The company said demand suffered as buyers "paused to assess market conditions." It predicted sales will rebound this spring as long as corn prices support an expansion of plantings.
Mosaic said in January it would cut potash production 20 percent over the following four months due to an oversupply.
Agrium, a smaller player in the fertilizer market, confirmed buying was muted in the fourth quarter, even though it reported an 8 percent rise in nitrogen sales volumes.
"We expect pent-up demand to continue to emerge," Agrium said this week.
Farmers' buying strategies have roiled corporate profits. Potash Corp is projecting one of its most profitable years ever but issued first-quarter earnings guidance of 55 to 75 cents that fell short of analysts' expectations of 84 cents.
Logistical problems could prevent farmers from snagging the fertilizer they want if they wait until the last minute to buy, dealers said.
Hintzsche Fertilizer in Maple Park, Illinois, is among the companies that likely will not have enough on hand unless orders come in soon, general manager Jeff Eggleston said.
Eggleston said he tells farmers, "I'm not buying it if you guys aren't committing. I'm not going to get stuck with it."
Some farmers may need to delay their planting because dealers will not be able to fill a flood of late orders, said Darrel Hora, general manager of Mettler Fertilizer in Menno, South Dakota. He said it was "not a realistic thing" to expect fertilizer dealers to keep enough fertilizer on hand to fulfill all the built-up demand from farmers.
"If the people wait too long to buy, they may have to wait a little longer until they get to apply this stuff," Hora said.
The risk of a temporary, last-minute shortage is particularly high if weather is warm and dry in the spring, encouraging an early rush to plant extra corn acres.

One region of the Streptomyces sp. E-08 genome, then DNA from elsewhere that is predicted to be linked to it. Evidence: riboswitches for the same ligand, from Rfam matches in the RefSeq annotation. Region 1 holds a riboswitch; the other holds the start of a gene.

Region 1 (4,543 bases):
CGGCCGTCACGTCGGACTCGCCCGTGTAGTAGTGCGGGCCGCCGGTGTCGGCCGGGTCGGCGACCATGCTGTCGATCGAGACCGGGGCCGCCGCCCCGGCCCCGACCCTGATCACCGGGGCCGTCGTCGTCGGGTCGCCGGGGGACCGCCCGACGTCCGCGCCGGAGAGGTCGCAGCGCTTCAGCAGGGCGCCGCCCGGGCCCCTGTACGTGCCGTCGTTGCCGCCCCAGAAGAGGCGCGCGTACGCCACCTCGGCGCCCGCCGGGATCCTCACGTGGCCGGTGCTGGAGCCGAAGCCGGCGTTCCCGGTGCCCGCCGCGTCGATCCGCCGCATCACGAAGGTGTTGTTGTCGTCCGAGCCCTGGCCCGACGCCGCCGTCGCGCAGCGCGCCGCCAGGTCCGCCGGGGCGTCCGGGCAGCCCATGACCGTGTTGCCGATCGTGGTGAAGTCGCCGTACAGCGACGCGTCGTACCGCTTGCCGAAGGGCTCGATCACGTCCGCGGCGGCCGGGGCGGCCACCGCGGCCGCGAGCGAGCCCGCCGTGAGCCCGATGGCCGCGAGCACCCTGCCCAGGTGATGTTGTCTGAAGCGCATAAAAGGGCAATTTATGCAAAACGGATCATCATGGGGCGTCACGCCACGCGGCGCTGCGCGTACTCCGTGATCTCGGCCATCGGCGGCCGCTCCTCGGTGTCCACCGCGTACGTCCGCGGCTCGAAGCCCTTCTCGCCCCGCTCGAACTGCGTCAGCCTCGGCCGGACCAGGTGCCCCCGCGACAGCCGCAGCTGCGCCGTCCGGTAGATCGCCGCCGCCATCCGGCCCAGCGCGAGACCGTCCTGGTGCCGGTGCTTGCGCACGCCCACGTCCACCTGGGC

"If the season breaks early, then we could see this jump in purchases at the retail level," said David Asbridge, president of NPK Fertilizer Advisory Service. "We could see a price spike."
That could derail expectations for large corn plantings.
Farmers could plant soybeans, instead of corn, if they can not get their hands on fertilizer or decide prices are still too high. Soybeans require less fertilizer than corn and are planted later in the spring.
Still, many industry members, including Asbridge and The Fertilizer Institute's Vroomen, are sticking with forecasts for large corn plantings because corn prices remain historically high.
Analysts predict corn plantings will reach a 68-year high of 94.2 million acres, up 2.5 percent from 2011, according to a Reuters survey. They project soybean plantings will rise 0.4 percent to 75.3 million acres.
Georgi, the Indiana farmer, is in no rush to lock in his fertilizer. He said he was confident he will be able to buy the supplies he needs and has already seen nitrogen prices in his area fall about 7 percent since the end of November.
The only other time Georgi waited so long to buy his fertilizer was during the price spike of 2008-09. He said his patience saved him money that year and he will not finalize purchases this year for at least a few weeks in case prices continue to weaken.
"There's room for them to come down," he said confidently. (Reporting By Tom Polansek; editing by Jim Marshall)